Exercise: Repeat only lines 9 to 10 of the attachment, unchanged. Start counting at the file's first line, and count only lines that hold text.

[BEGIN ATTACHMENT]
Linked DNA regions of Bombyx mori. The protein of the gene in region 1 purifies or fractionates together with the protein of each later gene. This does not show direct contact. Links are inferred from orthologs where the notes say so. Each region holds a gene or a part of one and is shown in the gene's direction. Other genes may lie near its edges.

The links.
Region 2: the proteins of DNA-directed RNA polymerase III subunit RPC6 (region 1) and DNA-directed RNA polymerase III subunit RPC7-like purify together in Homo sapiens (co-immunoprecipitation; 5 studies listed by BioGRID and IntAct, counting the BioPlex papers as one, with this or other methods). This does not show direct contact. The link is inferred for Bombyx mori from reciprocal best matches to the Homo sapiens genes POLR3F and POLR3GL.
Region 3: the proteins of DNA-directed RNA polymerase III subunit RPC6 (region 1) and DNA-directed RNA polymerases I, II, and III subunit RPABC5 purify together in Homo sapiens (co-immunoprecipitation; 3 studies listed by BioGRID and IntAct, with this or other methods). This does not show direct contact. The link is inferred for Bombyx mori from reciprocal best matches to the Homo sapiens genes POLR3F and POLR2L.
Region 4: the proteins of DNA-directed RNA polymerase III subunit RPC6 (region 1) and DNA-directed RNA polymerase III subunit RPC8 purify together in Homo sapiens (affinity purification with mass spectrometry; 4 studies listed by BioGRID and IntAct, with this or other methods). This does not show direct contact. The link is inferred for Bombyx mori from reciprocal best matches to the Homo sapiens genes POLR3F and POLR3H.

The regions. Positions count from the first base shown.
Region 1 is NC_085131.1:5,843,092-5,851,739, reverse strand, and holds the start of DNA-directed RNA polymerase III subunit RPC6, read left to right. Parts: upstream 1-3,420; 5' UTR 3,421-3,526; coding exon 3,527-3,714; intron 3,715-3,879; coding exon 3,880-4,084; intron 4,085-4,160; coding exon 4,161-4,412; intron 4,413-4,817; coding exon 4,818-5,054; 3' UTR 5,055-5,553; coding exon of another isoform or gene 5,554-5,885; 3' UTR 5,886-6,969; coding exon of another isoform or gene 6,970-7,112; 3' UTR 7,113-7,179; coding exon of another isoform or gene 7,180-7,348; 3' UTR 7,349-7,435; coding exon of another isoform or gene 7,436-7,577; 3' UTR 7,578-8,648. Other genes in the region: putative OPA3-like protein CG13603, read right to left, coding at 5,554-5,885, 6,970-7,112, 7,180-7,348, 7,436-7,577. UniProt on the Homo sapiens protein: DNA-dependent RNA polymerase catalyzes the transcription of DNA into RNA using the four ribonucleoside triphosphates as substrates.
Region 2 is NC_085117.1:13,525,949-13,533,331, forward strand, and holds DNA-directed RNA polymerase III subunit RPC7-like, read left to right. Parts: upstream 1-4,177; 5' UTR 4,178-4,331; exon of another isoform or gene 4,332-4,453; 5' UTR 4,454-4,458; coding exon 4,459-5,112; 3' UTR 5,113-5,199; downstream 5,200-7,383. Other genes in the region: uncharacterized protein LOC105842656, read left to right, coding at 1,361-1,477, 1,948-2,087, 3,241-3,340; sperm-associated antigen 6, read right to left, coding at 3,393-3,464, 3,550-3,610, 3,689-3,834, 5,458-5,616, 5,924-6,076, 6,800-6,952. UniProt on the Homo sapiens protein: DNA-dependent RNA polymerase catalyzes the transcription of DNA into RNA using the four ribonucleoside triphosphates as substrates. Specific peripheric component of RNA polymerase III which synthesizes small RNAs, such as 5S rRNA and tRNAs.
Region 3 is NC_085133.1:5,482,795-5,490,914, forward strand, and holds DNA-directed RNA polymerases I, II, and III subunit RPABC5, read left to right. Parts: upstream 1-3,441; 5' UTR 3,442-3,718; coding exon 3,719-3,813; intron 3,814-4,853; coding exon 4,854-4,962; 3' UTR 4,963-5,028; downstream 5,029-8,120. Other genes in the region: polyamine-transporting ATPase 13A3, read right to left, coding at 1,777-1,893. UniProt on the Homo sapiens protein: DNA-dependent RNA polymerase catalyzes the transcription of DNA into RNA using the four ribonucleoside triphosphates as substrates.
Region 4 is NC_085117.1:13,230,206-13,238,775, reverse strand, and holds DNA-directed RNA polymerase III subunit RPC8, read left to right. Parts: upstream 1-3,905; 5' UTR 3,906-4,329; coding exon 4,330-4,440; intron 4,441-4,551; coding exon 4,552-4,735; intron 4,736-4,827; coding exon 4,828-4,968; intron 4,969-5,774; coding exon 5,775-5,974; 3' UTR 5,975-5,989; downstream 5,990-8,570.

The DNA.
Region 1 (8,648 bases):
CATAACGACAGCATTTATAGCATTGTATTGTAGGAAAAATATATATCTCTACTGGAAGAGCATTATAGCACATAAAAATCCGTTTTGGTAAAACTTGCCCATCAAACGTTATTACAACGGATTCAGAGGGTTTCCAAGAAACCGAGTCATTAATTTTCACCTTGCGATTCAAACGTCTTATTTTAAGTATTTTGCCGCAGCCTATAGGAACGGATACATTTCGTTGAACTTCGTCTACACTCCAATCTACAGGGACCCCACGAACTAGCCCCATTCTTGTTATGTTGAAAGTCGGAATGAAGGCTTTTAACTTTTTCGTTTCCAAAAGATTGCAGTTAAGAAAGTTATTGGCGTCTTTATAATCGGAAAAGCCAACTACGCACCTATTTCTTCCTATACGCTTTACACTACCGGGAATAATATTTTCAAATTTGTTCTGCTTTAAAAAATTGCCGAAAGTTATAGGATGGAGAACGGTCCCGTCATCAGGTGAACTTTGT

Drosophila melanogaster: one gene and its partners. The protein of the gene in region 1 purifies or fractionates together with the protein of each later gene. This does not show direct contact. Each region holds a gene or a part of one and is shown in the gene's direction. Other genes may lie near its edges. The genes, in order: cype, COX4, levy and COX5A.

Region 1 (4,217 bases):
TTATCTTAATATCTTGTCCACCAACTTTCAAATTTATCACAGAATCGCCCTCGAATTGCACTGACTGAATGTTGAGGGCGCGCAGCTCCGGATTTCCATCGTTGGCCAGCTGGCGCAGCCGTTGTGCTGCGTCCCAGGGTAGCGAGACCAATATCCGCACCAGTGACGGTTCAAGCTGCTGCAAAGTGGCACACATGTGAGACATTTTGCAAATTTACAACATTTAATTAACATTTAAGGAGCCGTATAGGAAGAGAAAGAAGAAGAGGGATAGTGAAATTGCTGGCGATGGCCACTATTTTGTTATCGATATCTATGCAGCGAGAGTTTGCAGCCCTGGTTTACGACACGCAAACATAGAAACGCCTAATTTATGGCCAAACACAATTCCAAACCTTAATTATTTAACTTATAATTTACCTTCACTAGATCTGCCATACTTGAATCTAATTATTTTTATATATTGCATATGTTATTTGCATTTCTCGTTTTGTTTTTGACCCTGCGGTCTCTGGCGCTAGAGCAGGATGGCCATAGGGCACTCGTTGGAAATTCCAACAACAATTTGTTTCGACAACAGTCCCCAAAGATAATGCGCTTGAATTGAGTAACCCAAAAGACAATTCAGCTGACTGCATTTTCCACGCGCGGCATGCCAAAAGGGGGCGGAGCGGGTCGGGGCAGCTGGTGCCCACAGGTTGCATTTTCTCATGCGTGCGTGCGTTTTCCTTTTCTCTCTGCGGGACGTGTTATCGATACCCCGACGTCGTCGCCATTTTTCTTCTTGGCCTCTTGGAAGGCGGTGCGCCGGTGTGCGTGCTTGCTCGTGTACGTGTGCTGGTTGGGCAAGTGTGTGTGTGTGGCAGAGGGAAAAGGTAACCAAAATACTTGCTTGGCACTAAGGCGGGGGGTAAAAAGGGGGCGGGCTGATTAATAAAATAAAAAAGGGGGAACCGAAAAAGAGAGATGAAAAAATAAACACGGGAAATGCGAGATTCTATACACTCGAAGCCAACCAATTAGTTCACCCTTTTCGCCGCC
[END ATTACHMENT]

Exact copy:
Region 3 is NC_085133.1:5,482,795-5,490,914, forward strand, and holds DNA-directed RNA polymerases I, II, and III subunit RPABC5, read left to right. Parts: upstream 1-3,441; 5' UTR 3,442-3,718; coding exon 3,719-3,813; intron 3,814-4,853; coding exon 4,854-4,962; 3' UTR 4,963-5,028; downstream 5,029-8,120. Other genes in the region: polyamine-transporting ATPase 13A3, read right to left, coding at 1,777-1,893. UniProt on the Homo sapiens protein: DNA-dependent RNA polymerase catalyzes the transcription of DNA into RNA using the four ribonucleoside triphosphates as substrates.
Region 4 is NC_085117.1:13,230,206-13,238,775, reverse strand, and holds DNA-directed RNA polymerase III subunit RPC8, read left to right. Parts: upstream 1-3,905; 5' UTR 3,906-4,329; coding exon 4,330-4,440; intron 4,441-4,551; coding exon 4,552-4,735; intron 4,736-4,827; coding exon 4,828-4,968; intron 4,969-5,774; coding exon 5,775-5,974; 3' UTR 5,975-5,989; downstream 5,990-8,570.